- Purging behaviors can cause dental and digestive problems such as stomach pain, bloating, constipation, bleeding and other issues with digestion. Purging results in the loss of chemicals such as potassium that are vital to keeping the heart beating properly. This can result in sudden death from heart dysfunction.
- Lack of nutrition can cause dry skin, and hair to fall out.
Learn more about the health consequences of eating disorders from NEDA.
Many patients with eating disorders do not receive treatment. There is a lot of shame and guilt associated with having an eating disorder as well as resistance to getting treatment. Remember, no one chooses to have an eating disorder.
Getting a diagnosis is the first step toward treatment and recovery from an eating disorder. If you or your parents suspect you have an eating disorder, your primary care physician may be able to evaluate you and recommend local therapists and dietitians who have experience in treating eating disorders. If you’re not sure what to do, you can call the confidential NEDA Helpline at 1-800-931-2237.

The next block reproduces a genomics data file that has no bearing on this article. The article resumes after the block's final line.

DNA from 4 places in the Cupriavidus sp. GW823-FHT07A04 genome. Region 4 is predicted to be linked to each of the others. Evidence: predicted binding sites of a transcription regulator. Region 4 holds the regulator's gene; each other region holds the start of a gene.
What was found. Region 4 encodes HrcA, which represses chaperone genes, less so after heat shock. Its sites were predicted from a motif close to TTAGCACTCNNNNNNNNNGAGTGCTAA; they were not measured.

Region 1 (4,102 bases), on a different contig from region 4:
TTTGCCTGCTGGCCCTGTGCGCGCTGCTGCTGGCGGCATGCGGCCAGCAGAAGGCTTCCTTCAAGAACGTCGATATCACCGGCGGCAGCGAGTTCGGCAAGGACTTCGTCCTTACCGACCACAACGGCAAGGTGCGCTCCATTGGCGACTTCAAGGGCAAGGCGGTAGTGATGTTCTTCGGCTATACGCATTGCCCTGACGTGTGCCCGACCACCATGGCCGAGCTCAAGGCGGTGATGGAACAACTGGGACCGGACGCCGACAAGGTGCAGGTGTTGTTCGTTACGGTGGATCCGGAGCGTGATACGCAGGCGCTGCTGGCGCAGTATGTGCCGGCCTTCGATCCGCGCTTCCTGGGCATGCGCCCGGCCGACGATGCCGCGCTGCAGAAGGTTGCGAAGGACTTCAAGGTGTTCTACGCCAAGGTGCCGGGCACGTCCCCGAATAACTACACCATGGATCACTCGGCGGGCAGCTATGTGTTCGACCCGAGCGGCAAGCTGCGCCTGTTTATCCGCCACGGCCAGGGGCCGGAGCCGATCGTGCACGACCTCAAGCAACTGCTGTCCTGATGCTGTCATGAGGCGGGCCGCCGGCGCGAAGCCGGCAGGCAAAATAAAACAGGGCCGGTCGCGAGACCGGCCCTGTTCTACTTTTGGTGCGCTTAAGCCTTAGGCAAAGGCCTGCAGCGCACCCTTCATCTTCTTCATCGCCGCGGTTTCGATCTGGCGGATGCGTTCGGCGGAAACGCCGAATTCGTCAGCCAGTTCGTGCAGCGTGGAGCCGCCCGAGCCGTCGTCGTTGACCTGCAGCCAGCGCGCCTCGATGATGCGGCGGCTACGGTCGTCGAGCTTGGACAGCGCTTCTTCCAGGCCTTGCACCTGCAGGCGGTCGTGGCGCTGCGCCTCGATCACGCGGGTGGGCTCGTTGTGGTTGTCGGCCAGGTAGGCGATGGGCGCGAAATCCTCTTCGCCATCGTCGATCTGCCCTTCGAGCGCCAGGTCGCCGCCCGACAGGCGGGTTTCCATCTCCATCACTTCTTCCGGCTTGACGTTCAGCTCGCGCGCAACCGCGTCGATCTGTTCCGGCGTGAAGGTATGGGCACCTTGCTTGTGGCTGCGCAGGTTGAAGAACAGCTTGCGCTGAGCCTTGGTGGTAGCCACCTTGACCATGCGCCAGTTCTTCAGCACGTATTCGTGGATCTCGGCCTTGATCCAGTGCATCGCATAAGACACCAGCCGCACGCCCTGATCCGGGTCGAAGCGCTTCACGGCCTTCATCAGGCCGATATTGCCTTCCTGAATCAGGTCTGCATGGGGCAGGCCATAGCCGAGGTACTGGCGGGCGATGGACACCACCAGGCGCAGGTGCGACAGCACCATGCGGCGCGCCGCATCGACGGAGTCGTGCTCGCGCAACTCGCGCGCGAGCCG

Treatment will depend on the type of eating disorder you have and how it has affected your physical health. It generally involves therapy, help establishing more normal eating patterns, nutrition education and counseling, challenging unhealthy thoughts and behaviors, and making a plan to prevent relapsing. Family-based therapy is another treatment option. Some patients are also treated with psychiatric medications. Your physical health, motivation to recover, and any other disorders you may have guide the level of care you will need.
If you are 10-22 years old and live in the New York City area, the Mount Sinai Adolescent Health Center can help you, free of charge and regardless of insurance or immigration status. Our team of adolescent medicine physicians, social workers, psychologists, psychiatrists, and a registered dietitian will customize a treatment plan to best meet your needs and help you recover.
This information is not intended to provide medical advice, professional diagnosis, opinion, treatment or services, only general information for education purposes only.